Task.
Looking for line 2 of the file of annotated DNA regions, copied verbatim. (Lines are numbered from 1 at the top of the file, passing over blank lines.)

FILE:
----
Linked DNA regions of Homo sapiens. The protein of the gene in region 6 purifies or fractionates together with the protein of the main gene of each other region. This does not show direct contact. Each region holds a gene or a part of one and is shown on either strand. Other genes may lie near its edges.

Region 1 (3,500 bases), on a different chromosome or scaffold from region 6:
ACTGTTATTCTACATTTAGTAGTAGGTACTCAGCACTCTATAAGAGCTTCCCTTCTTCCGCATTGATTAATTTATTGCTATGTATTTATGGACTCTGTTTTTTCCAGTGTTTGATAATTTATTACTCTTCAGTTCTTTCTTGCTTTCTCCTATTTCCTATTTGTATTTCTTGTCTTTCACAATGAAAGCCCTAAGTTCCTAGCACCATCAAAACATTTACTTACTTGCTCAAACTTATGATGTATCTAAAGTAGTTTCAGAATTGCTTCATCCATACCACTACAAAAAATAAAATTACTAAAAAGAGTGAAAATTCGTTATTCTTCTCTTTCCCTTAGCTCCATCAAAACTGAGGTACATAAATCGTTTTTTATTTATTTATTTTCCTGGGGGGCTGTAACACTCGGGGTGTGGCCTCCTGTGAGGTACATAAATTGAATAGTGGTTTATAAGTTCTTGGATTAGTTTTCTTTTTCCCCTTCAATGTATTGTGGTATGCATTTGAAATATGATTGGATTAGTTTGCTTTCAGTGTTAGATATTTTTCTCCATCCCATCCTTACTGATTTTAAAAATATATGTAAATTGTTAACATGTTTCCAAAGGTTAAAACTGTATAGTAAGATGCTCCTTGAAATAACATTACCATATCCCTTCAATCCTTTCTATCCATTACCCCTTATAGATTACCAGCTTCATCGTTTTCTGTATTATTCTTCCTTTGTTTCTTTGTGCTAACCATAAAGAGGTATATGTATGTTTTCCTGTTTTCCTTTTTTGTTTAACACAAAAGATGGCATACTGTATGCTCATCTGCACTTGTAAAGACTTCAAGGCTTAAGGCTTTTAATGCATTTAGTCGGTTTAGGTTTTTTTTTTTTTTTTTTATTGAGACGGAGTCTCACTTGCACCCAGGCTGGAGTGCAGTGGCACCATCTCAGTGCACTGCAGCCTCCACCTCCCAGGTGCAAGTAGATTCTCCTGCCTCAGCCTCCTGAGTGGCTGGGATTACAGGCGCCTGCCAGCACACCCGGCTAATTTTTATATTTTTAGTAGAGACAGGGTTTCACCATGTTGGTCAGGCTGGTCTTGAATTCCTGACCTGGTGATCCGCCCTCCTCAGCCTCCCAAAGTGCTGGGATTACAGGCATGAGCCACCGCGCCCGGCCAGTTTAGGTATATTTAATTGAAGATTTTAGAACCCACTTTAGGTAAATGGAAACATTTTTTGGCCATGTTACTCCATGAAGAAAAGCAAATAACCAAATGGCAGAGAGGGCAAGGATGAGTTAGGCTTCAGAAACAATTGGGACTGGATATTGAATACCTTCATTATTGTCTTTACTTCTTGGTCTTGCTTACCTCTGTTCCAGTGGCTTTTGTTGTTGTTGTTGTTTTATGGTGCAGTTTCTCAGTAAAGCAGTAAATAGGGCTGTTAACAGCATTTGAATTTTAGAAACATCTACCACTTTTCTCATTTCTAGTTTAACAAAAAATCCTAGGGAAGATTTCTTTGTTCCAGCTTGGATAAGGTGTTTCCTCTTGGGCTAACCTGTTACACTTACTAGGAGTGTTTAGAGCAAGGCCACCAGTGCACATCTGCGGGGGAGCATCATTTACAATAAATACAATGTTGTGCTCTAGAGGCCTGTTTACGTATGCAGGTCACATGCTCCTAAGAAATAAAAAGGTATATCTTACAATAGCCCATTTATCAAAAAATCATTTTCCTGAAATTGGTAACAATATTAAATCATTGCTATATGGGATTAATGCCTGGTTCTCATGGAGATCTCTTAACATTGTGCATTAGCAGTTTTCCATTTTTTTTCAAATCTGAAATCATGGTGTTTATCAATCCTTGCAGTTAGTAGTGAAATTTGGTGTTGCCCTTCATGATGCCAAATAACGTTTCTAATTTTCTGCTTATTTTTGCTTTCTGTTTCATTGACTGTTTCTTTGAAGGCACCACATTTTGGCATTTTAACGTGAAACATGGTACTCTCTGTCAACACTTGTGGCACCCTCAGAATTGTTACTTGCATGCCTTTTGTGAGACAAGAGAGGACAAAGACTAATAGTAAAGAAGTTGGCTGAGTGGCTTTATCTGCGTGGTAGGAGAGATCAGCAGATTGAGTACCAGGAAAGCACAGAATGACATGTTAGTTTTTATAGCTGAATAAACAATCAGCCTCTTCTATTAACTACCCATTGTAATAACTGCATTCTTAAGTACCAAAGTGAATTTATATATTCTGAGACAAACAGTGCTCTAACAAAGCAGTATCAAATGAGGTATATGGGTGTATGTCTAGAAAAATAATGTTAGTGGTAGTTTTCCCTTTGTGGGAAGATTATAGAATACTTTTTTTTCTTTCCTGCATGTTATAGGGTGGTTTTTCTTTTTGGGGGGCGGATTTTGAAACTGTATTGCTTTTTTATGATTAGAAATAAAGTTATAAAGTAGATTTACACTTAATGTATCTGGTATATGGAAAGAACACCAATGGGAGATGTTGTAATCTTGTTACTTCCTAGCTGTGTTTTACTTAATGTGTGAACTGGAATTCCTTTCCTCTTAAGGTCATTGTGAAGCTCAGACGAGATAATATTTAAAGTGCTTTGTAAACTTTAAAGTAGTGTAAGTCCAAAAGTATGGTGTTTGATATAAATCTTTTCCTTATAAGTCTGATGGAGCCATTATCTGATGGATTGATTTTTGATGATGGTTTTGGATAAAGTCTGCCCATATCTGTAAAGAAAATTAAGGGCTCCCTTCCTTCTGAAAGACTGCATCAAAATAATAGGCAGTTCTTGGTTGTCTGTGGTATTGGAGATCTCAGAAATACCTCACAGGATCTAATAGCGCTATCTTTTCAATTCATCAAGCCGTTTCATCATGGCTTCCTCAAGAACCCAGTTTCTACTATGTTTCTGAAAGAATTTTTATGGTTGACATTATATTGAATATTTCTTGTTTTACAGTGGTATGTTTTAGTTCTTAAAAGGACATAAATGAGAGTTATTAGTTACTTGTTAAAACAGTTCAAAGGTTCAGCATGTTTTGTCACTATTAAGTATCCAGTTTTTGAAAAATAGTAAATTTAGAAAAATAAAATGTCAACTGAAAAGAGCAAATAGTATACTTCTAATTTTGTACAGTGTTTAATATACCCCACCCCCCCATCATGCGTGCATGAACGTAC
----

Region 1 (3,500 bases), on a different chromosome or scaffold from region 6: